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After a decline in cases until early this year, India is witnessing a spike in new infections. Prime Minister Narendra Modi has called for measures to halt an "emerging second peak."
India reported a big jump in new coronavirus infections on Thursday, driven by a resurgence in cases in some of its richest states.
The South Asian country recorded 35,871 new cases in the past 24 hours, taking its tally to 11.47 million infections, the third highest in the world after the United States and Brazil.
Deaths rose by 172 to 159,216, according to Health Ministry data.
India recorded a peak of just under 100,000 new daily infections in September, before a gradual decline.
Infections fell to below 9,000 new cases in early February, but have steadily increased since then.
"We have to stop the emerging second peak of the pandemic through quick and decisive steps," Prime Minister Narendra Modi told regional leaders on Wednesday during a virtual meeting to discuss the surge.
"In recent weeks, some 70 districts have witnessed a more than 150% increase in the number of cases and if we do not stop the pandemic right now, it could lead to a nationwide outbreak," he pointed out.
The surge in infections has been led by Maharashtra, home to the financial capital Mumbai, as businesses reopened and millions used crowded public transport again.
"It does appear to be a second wave. That is not an incorrect description because the magnitude and speed of the rise in new cases is in fact comparable to the first wave," Pradip Awate of the state surveillance office for Maharashtra, who is in charge of monitoring epidemic-prone diseases, was quoted as saying by The Indian Express newspaper.
The state of 112 million people ordered a new lockdown in some districts and put curbs on cinemas, hotels and restaurants until the end of the month after infections hit a multi-month high this week.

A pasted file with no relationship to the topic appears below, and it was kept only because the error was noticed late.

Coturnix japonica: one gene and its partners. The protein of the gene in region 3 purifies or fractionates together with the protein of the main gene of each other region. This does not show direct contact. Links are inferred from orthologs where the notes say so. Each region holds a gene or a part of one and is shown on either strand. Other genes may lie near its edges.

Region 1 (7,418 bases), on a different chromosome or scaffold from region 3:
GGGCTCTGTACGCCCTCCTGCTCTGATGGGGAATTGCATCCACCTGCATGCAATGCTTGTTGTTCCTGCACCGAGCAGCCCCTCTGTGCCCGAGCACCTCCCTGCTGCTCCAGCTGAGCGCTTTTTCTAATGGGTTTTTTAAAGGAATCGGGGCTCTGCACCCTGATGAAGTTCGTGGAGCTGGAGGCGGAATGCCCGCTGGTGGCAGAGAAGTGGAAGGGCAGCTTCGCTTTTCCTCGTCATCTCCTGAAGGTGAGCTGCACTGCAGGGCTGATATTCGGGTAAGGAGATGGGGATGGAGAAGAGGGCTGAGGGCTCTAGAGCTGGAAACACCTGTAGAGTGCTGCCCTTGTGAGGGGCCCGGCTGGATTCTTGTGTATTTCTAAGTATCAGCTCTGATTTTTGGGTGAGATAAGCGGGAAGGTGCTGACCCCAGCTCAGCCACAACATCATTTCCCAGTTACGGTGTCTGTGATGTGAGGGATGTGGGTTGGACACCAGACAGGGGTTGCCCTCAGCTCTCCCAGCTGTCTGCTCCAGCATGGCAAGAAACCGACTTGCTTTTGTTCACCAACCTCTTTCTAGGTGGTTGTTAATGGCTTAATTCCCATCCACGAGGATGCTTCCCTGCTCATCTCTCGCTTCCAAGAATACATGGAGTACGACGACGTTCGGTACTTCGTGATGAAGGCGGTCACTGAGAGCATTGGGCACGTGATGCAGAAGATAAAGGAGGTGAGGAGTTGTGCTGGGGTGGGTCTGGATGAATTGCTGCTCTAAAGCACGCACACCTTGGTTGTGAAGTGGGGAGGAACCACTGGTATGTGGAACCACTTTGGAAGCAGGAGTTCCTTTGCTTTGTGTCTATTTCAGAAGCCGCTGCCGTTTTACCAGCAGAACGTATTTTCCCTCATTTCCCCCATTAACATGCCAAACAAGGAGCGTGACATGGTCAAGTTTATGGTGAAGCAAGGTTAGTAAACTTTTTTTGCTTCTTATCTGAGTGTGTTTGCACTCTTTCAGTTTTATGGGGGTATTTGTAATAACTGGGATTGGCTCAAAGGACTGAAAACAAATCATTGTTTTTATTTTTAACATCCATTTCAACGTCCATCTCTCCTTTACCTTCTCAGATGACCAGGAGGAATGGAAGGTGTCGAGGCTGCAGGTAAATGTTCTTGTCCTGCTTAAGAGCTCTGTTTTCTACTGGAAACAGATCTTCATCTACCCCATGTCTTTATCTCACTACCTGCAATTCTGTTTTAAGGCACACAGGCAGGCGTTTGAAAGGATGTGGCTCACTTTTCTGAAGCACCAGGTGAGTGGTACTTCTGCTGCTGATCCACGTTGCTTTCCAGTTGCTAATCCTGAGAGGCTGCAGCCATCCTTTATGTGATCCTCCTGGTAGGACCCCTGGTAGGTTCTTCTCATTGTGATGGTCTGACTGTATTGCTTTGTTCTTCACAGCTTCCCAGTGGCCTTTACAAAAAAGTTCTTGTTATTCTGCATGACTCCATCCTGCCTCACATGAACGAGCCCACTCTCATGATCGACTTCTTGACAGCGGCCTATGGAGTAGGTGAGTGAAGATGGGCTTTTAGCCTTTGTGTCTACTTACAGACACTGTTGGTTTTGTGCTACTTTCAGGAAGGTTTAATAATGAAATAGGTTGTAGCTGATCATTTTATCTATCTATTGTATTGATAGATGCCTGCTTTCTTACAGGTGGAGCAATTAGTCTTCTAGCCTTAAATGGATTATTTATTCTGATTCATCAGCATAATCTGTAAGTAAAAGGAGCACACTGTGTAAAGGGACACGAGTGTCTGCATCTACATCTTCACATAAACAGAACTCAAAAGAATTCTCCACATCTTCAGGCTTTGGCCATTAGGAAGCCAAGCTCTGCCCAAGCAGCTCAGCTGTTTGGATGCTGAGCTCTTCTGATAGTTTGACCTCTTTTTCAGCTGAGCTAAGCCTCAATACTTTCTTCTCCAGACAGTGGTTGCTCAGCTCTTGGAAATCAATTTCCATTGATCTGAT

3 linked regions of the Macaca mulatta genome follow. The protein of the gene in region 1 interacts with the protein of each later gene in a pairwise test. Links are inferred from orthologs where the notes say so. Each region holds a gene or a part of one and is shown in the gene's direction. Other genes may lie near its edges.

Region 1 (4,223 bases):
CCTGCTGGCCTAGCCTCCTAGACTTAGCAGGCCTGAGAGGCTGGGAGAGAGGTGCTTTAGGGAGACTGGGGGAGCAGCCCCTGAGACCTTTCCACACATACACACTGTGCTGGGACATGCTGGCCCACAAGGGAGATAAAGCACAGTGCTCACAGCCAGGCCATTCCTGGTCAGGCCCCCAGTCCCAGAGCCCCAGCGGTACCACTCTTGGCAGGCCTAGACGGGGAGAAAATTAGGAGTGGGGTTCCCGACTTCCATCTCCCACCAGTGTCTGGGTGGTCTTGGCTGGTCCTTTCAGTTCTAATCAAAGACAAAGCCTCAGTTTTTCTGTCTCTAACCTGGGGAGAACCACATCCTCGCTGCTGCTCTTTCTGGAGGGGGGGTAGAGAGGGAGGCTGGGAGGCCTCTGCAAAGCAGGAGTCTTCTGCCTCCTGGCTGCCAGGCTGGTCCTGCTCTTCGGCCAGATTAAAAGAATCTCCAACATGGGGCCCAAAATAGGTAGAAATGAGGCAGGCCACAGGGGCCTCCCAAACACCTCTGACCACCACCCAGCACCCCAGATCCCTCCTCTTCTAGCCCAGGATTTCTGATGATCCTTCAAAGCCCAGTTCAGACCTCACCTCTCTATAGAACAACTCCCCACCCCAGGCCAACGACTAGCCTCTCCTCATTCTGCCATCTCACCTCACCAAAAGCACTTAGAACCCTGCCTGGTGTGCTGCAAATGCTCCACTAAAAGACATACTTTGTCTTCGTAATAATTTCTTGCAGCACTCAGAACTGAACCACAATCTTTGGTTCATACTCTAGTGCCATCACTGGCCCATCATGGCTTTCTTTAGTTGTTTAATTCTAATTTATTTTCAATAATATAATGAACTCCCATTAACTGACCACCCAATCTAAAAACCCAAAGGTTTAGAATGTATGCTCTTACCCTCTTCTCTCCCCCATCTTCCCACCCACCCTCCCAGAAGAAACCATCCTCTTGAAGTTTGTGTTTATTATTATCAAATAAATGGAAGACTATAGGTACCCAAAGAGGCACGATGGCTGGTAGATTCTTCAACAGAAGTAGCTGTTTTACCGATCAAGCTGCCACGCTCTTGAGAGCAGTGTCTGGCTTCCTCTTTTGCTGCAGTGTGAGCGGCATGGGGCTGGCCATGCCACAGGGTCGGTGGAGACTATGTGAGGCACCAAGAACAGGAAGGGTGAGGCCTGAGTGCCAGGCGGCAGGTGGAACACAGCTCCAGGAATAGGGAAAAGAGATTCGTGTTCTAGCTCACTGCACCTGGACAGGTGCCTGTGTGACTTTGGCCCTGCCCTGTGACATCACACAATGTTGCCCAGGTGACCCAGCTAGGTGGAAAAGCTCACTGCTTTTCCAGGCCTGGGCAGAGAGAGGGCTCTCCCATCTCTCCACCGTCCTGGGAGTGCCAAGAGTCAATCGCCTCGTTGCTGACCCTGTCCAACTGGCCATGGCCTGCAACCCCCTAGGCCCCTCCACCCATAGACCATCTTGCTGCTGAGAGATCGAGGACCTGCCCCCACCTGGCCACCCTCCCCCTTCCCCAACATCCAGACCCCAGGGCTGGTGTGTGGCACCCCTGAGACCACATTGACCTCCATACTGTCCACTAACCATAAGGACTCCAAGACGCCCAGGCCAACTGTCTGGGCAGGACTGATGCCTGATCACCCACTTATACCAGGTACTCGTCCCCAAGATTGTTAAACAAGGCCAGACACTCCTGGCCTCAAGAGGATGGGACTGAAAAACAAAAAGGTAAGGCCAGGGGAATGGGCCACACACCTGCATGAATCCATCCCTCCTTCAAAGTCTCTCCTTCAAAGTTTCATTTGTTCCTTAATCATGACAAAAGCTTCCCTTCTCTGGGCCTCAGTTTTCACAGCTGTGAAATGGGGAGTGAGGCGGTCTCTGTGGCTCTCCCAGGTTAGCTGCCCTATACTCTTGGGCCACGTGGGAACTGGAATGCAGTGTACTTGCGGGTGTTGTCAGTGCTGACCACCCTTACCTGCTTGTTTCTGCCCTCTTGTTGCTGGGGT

New cases have more than doubled in the past two weeks in the state's industrial towns. And hospital beds and special COVID-19 facilities were reportedly filling up fast.
Cases have also risen this month in several other states including Punjab and Madhya Pradesh.
Arvind Kumar, a chest and lung specialist, told DW that "this is nothing but a déjà vu phenomenon."
"Because of smugness on the part of everybody, including the authorities, the pathogen has come back with force. COVID wards which were closed are now opening up again," he said.
Several badly hit states have announced fresh restrictions such as curbs on movement and public gatherings in some cities and towns.
Inter-state travel restrictions are also being enforced, with some state governments mandating RT-PCR tests for travelers from other states.
The central Madhya Pradesh state has ordered a seven-day quarantine for visitors from Maharashtra, while Punjab in the north extended a night curfew across nine districts and Gujarat, PM Modi's home state, ordered a shutdown of schools and colleges across eight administrative divisions until April 10.
But major nationwide restrictions imposed during a monthslong lockdown last year have mostly been lifted.
Even mass religious gatherings are now allowed to go ahead.
Over three million mostly maskless pilgrims were estimated to have gathered on the banks of the Ganges river in the northern state of Uttarakhand last week as part of the Hindu religious festival, the Kumbh Mela.
Five Indian states are also holding regional elections over the next few weeks, with political rallies attracting huge, often maskless, crowds.
K Srinath Reddy of the Public Health Foundation of India told DW that there is cause for worry. "We are seeing a lot more opening up, a lot more commuting, a lot more superspreader events and new variants."
To control the virus' spread, PM Modi called for increased testing in small cities and towns as well as localized containment zones.
He also stressed the importance of vaccination.
The federal Health Ministry has so far distributed 75.4 million vaccine doses to states, of which some 36 million doses have so far been used. India is using the AstraZeneca shot and another developed domestically by Bharat Biotech.
The current pace of inoculation is far from what's needed to meet the government's goal of vaccinating 300 million Indians, a quarter of the nation's population, by August.
Health officials also pointed to another problem on Wednesday, saying that about 6.5% of vaccine doses in India are going to waste.
Modi said state governments should urgently address the issue.
"The pace of vaccination in the country is continuously increasing," he said. "But at the same time we have to take the problem of vaccine doses waste very seriously."
Jacob John, one of the nation's renowned virologists, told DW that the virus "knows no geographical boundaries."
"It will continue to infect people who are susceptible and that is why I am stressing that vaccinating the population is a must. When you see a fire, you have to put it out," he stressed.